Over the last 10 years, I’ve worked with a number of startup companies that have passed through EnterpriseWorks, the UIUC technology incubator here in Urbana-Champaign.  These entrepreneurs are always very smart and very hardworking.  They are also likely to fail.  Even with this early support system, the odds are stacked against them.  According to the Small Business Administration, an average of 80% of employer businesses survive the first year, 70% survive at least two years, 50% survive at least five years, 30% survive at least ten years, and only 25% survive at least fifteen years.  Stated another way, the five-year survival rate is only 50%.  These are horrible odds considering how much blood, sweat and tears goes into these endeavors.  As a startup owner, your chance of staying in business for five years is no better than the flip of a coin. 

So, what is the alternative?  Don’t startup, start in!  Yup, instead of starting a company, I suggest buying one.  It’s actually much easier than starting a company.  And if the company has already been in business for five years, the odds of continued success are much, much better.  But there are more advantages than just increasing the odds of success.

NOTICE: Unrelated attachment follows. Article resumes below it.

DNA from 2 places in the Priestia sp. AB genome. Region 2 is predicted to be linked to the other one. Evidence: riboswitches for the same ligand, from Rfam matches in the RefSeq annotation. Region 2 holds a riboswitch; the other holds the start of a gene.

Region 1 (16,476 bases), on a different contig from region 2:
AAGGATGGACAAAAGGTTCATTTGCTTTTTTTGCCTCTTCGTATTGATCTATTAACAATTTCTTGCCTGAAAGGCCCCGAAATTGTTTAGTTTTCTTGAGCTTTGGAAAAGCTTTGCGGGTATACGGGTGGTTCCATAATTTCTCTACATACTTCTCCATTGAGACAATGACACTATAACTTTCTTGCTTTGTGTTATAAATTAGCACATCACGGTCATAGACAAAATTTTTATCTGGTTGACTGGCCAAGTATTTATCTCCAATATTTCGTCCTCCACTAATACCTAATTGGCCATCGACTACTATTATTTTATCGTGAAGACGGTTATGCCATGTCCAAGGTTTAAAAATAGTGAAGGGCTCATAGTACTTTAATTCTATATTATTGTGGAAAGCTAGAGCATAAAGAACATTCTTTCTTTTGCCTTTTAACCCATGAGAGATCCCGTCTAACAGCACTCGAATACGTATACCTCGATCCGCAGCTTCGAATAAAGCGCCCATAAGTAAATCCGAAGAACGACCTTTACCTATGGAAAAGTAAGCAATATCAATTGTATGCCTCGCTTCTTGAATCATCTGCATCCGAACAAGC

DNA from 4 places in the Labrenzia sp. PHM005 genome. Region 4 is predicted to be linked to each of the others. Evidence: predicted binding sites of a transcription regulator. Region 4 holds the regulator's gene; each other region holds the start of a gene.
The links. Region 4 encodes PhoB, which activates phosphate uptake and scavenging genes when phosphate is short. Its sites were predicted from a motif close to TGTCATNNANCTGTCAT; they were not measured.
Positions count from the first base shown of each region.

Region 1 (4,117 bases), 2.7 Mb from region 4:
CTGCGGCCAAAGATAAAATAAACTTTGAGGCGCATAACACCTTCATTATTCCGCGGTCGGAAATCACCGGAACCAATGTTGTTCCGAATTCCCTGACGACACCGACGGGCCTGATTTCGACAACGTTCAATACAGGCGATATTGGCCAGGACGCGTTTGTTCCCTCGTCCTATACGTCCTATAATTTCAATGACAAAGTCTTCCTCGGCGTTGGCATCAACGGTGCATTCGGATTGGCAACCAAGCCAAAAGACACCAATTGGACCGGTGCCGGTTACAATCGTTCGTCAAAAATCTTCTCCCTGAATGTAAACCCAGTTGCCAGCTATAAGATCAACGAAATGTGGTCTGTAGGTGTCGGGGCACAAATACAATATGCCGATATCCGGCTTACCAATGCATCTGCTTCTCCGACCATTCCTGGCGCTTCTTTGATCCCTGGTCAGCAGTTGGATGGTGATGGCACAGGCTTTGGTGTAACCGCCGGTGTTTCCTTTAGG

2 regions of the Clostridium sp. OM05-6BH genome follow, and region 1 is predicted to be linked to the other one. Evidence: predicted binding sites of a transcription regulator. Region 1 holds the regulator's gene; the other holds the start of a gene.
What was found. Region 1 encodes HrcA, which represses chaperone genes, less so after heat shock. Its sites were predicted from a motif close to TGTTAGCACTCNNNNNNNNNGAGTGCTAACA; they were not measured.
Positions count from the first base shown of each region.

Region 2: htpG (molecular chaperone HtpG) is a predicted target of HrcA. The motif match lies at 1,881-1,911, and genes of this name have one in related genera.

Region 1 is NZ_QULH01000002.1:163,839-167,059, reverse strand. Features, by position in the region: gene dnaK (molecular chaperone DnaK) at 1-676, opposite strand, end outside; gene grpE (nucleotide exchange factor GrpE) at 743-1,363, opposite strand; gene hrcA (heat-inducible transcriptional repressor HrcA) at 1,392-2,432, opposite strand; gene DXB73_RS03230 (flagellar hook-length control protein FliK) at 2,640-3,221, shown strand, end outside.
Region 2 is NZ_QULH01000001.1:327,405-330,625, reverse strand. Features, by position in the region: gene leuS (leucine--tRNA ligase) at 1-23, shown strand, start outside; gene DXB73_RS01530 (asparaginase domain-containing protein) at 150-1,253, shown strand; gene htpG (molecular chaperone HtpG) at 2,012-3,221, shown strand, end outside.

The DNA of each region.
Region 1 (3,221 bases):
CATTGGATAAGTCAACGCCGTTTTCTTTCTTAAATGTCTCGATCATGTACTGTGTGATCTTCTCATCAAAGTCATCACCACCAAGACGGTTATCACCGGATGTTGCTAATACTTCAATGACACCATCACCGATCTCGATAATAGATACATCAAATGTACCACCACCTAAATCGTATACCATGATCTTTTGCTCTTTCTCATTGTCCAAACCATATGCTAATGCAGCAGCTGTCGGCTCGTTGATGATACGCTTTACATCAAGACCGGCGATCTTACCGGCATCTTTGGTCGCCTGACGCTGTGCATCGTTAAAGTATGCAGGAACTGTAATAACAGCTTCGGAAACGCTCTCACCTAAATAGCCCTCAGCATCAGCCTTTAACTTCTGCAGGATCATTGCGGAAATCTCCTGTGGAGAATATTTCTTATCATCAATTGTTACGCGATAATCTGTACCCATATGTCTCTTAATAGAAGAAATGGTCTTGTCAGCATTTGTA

If you buy a profitable business, you can use the profits to fund your new ideas.  This should also allow you to keep more equity as you would need less outside investment.  You wouldn’t be beholden to venture capitalists or other investors.  This might also allow you to buy additional assets you need.  Additionally, you don’t have to build a team from scratch.  You will already have some key players in place. Hence, you can just “start in” on growing the business.  This is an especially good fit for software companies or internet-delivered services.

To make this work well, here are two key things to consider.  First, you want to buy a business that already has a substantial amount of the infrastructure and workforce that you need.  For example, you probably wouldn’t buy a bakery to help you launch your medical device company. Second, you don’t want to fund the acquisition with your own money (too risky) or rely solely on outside investors (equity loss).  The trick is to structure the purchase using alternative funding that a) reduces your personal financial risk and b) costs little or no money out of pocket. There are numerous ways to do this, but that is a topic for another time. The point of this blog is to just let you know that this is a viable option that could actually increase your odds of long-term success while you work on bringing your great idea to market.

Don’t startup,